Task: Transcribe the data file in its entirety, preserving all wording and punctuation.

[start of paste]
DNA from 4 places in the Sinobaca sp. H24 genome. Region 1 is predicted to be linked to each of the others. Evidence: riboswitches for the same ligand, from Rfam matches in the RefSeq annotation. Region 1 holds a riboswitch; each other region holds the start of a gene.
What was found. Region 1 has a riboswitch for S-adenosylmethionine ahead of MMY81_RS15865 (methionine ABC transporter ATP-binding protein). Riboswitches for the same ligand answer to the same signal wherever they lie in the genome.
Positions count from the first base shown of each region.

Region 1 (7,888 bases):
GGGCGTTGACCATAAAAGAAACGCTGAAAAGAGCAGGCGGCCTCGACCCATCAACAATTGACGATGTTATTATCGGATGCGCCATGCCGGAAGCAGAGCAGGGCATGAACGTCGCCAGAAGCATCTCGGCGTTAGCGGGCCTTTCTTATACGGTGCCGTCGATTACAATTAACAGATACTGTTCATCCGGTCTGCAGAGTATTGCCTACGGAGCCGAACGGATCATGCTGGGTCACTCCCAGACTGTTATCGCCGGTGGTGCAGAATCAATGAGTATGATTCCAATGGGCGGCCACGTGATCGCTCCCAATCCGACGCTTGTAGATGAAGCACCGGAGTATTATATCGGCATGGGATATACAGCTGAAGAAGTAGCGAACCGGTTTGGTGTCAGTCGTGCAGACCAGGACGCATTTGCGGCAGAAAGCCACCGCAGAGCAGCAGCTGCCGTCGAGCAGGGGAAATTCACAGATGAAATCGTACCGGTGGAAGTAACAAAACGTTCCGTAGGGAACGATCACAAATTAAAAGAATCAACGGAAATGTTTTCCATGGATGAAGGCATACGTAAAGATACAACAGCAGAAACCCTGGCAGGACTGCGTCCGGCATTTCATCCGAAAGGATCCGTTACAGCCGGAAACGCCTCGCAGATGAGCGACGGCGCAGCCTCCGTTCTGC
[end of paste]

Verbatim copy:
DNA from 4 places in the Sinobaca sp. H24 genome. Region 1 is predicted to be linked to each of the others. Evidence: riboswitches for the same ligand, from Rfam matches in the RefSeq annotation. Region 1 holds a riboswitch; each other region holds the start of a gene.
What was found. Region 1 has a riboswitch for S-adenosylmethionine ahead of MMY81_RS15865 (methionine ABC transporter ATP-binding protein). Riboswitches for the same ligand answer to the same signal wherever they lie in the genome.
Positions count from the first base shown of each region.

Region 1 (7,888 bases):
GGGCGTTGACCATAAAAGAAACGCTGAAAAGAGCAGGCGGCCTCGACCCATCAACAATTGACGATGTTATTATCGGATGCGCCATGCCGGAAGCAGAGCAGGGCATGAACGTCGCCAGAAGCATCTCGGCGTTAGCGGGCCTTTCTTATACGGTGCCGTCGATTACAATTAACAGATACTGTTCATCCGGTCTGCAGAGTATTGCCTACGGAGCCGAACGGATCATGCTGGGTCACTCCCAGACTGTTATCGCCGGTGGTGCAGAATCAATGAGTATGATTCCAATGGGCGGCCACGTGATCGCTCCCAATCCGACGCTTGTAGATGAAGCACCGGAGTATTATATCGGCATGGGATATACAGCTGAAGAAGTAGCGAACCGGTTTGGTGTCAGTCGTGCAGACCAGGACGCATTTGCGGCAGAAAGCCACCGCAGAGCAGCAGCTGCCGTCGAGCAGGGGAAATTCACAGATGAAATCGTACCGGTGGAAGTAACAAAACGTTCCGTAGGGAACGATCACAAATTAAAAGAATCAACGGAAATGTTTTCCATGGATGAAGGCATACGTAAAGATACAACAGCAGAAACCCTGGCAGGACTGCGTCCGGCATTTCATCCGAAAGGATCCGTTACAGCCGGAAACGCCTCGCAGATGAGCGACGGCGCAGCCTCCGTTCTGC